Saturday, July 21, 2007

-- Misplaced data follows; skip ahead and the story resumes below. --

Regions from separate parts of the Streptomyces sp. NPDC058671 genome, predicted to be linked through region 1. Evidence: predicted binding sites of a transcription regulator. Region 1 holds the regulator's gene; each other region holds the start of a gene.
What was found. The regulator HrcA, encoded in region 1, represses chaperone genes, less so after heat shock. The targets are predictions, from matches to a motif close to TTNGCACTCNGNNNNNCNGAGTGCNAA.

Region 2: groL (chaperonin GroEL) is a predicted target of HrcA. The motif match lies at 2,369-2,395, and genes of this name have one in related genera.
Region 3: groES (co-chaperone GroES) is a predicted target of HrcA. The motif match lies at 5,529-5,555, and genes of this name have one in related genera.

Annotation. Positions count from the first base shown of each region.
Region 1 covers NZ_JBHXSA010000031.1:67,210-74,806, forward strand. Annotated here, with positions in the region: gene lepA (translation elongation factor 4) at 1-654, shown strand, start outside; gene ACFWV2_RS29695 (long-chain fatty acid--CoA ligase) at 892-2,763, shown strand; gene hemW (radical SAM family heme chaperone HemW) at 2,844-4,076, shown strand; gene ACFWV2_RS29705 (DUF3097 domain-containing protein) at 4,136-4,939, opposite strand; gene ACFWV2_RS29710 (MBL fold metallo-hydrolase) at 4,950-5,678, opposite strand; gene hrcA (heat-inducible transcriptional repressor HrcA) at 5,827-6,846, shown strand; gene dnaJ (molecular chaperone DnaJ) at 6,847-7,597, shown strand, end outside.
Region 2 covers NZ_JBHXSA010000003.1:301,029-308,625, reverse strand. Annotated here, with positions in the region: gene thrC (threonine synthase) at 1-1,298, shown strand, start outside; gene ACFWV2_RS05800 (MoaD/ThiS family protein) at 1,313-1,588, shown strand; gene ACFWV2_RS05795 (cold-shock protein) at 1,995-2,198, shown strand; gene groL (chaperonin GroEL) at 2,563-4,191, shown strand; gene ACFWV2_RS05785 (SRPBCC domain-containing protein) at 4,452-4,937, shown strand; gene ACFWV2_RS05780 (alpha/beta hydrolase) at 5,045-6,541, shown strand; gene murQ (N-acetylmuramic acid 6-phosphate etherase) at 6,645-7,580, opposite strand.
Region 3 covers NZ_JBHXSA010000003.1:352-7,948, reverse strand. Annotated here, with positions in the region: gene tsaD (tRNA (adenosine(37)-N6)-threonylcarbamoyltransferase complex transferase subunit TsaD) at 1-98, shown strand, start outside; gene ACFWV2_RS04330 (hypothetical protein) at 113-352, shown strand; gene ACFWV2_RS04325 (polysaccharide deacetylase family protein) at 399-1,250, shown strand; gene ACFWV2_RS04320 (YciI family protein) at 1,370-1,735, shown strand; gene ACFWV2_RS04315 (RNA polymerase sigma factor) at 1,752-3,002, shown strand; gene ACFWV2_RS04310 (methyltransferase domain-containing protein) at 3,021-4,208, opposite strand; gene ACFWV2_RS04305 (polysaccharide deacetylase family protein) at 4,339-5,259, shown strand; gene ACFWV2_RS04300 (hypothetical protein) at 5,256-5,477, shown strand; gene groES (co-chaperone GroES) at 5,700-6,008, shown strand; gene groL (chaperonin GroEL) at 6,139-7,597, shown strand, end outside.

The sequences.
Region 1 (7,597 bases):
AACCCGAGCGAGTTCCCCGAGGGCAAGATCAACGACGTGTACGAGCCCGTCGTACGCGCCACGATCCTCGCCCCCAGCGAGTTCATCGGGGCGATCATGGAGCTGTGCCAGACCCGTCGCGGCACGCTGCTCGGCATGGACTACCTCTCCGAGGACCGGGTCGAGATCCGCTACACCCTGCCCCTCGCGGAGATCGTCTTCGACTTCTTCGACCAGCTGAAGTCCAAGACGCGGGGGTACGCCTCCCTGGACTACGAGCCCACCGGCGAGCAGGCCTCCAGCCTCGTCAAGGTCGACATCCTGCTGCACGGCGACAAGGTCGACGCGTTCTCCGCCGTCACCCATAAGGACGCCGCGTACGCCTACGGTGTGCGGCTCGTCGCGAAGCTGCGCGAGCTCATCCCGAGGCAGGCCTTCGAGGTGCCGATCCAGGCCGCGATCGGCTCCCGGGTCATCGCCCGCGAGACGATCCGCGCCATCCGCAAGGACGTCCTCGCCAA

Train engineer PO'd the Nebraska Supreme Court; Supreme Court reverses $53K jury verdict that was in Burlington Northern employees favor after the railroad disciplined him for refusing to submit to a urine test. Jackson v. Brotherhood's Relief & Comp. Fund, S-06-177, 273 Neb. 1013. On the day the railraod asked the plaintiff to submit to a urine test, he refused,first that he had already urinated before reporting to work, next that he would not drink water because that would give him indigestion, finally that he was taking the antidepressant effexor and his doctor had diagnosed him to have prostatitis, and he claimed that a side effect of the drug was difficulty in urinating. Burlington northern suspended the plaintiff for several months, and he made a claim for reimbursement of lost income from his Union fund that compensates members for time lost due to minor disciplinary actions. The fund refused to pay and the Plaintiff sued. The Box Butte county jury ruled for the plaintiff in part from evidence that he was unable to urinate due to the drugs side effects and from the plaintiff's unverified hair samples that purported to show him drug free. Supreme Court reverses, as the Plaintiff could not establish the proper reasons to admit this mostly scientific evidence. "Insufficient foundation was laid for Jackson’s opinions regarding medical causation, the excerpts from the medical and nutrition books, the prescribing information for effexor, and the results of the forensic hair analyses. evidence that would not have made it through the front door of admissibility nevertheless made its way to the jury through the back door, cloaked as exhibits 17 and 18. We conclude that the district court abused its discretion in admitting exhibits 17 and 18 into evidence. " The court further found admitting the exhibits reversible error because nothing indicated that their admission was harmless.exhibits 17 and 18 into evidence could have unfairly prejudiced the Fund in a number of ways. because we are unable to determine that exhibits17 and 18 did not affect the result of the trial unfavorably to the Fund, we conclude that reception of that evidence was prejudicial and reversible error.

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